In 2013, Argote began the project The Messengers, a film made in collaboration with American political activists Blaine O’neal and Gabriela van Auken. With footage shot in small villages in Colombia and Spain, The Messengers uses text, images, electronic and folk Music to foster discussion about colonialism, concisely revealing the conceptual content of the solo show at Vermelho. On Vermelho’s façade, Argote writes the phrase “Let’s write a history of hopes” (2014), which involves various ideas that pervade the solo show. Unlike previous projects presented on this 8x15 meter canvas, which holds concepts and ideas of other artists, Let’s write a history of hopes takes the opposite path. The idea is not one of accumulation, but of subtraction, since to write this phrase Argote removes layers of the wall’s surface, revealing the vestiges of previous projects. This procedure with archaeological characteristics employed by Argote to investigate history based on its icons, representations, images, etc., re-emerges in the set consisting of five sculptures of the Excerpts series (2014). In it, phrases like “Dancing is the only way I can forget” and “We are happy with our problems, and tired of your solutions” are written on pieces of walls. Here eating Dirt Mom… (2014), an installation composed of more than 1,200 clay bricks made by Argote in Brazil, winds through the exhibition’s entire ground-floor. Each brick was handmade by Argote and bears the mark of the artist’s bite. The work reaffirms the phrase written on Vermelho’s façade, using the symbolism of the brick as a central element in the construction, and especially reconstruction, of history pervaded by hope.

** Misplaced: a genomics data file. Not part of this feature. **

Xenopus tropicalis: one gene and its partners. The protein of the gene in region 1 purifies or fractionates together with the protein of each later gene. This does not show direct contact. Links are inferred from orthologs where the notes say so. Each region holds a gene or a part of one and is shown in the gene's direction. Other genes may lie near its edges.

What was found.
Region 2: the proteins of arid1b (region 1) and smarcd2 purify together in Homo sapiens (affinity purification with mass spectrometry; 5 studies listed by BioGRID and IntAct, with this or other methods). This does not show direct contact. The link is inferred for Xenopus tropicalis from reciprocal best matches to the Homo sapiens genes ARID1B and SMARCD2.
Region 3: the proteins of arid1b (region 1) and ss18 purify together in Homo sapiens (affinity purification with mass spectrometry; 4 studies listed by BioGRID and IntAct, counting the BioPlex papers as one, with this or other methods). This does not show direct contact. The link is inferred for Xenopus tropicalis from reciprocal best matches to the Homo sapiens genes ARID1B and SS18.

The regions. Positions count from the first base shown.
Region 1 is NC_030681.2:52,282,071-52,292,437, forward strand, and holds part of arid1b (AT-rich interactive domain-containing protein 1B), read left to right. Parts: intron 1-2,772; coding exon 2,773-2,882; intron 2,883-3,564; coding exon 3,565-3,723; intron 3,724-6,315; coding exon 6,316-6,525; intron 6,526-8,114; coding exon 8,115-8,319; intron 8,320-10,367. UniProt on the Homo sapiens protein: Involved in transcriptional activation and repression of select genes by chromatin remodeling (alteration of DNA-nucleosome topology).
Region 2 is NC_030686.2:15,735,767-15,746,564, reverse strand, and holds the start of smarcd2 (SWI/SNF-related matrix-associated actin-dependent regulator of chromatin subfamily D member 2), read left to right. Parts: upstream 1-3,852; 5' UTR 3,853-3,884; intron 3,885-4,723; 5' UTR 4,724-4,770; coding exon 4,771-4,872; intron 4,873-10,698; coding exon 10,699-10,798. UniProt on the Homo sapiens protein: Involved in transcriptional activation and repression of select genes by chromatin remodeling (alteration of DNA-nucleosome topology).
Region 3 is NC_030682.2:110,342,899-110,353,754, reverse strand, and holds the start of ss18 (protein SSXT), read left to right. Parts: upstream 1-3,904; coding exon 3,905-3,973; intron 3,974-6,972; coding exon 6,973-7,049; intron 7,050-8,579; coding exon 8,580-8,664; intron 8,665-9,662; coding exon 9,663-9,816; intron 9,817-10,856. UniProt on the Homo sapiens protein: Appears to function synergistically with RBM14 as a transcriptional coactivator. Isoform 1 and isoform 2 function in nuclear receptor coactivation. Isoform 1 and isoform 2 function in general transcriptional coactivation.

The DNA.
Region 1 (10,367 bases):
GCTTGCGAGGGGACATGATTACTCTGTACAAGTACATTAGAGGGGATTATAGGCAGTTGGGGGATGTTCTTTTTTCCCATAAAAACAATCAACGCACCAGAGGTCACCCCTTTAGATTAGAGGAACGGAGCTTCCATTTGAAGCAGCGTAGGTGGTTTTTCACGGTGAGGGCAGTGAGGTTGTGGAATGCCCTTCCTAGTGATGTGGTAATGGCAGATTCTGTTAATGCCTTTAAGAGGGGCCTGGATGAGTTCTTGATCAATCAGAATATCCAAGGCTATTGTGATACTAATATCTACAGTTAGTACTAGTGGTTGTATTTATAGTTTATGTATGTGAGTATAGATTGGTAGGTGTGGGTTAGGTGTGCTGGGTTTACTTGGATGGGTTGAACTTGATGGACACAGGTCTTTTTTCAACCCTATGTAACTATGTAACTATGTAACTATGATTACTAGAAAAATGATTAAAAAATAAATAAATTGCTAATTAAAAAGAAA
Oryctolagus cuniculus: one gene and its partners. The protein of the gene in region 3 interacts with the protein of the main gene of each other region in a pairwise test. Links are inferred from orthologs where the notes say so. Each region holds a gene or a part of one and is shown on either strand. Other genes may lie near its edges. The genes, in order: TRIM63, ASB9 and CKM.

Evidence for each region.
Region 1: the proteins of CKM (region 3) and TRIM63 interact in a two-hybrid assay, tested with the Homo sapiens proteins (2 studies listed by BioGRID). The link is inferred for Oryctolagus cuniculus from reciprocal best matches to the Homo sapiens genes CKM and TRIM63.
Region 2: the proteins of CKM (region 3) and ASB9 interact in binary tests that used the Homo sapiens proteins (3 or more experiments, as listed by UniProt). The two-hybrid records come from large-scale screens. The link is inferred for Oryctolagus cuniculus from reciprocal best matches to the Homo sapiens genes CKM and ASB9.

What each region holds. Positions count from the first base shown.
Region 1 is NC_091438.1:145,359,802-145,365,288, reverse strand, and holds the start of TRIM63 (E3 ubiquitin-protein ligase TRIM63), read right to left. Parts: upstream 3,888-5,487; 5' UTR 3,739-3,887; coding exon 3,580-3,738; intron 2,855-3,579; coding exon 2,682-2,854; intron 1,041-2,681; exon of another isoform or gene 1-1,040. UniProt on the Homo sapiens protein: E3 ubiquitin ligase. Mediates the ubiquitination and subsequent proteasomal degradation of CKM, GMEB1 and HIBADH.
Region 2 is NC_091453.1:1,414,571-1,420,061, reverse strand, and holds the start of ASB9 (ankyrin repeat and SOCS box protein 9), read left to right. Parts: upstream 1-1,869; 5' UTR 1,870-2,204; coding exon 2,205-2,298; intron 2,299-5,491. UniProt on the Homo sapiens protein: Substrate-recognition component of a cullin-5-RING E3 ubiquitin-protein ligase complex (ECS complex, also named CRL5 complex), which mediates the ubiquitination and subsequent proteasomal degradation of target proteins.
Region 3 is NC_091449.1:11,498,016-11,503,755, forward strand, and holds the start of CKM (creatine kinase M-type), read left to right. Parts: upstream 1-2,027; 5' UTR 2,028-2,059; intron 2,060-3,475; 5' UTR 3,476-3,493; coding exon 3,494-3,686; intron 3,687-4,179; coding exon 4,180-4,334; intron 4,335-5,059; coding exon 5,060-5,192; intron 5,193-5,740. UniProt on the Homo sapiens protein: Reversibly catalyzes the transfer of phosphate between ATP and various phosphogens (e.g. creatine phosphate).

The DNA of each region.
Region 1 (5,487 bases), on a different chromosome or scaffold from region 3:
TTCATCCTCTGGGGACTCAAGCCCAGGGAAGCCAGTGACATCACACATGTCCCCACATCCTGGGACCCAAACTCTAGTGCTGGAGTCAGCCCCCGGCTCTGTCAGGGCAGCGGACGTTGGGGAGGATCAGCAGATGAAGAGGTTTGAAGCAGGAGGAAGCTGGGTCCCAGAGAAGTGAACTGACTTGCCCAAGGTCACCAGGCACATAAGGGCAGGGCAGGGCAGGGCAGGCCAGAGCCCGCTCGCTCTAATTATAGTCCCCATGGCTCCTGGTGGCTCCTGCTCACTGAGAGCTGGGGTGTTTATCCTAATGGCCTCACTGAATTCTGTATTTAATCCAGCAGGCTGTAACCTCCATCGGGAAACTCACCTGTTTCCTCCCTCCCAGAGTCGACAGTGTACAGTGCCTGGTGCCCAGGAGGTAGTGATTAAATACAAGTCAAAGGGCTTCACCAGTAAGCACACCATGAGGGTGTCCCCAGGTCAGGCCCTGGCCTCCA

Let’s Write a History of Hopes
Solo Show - Galeria Vermelho - Sao Paulo, 2014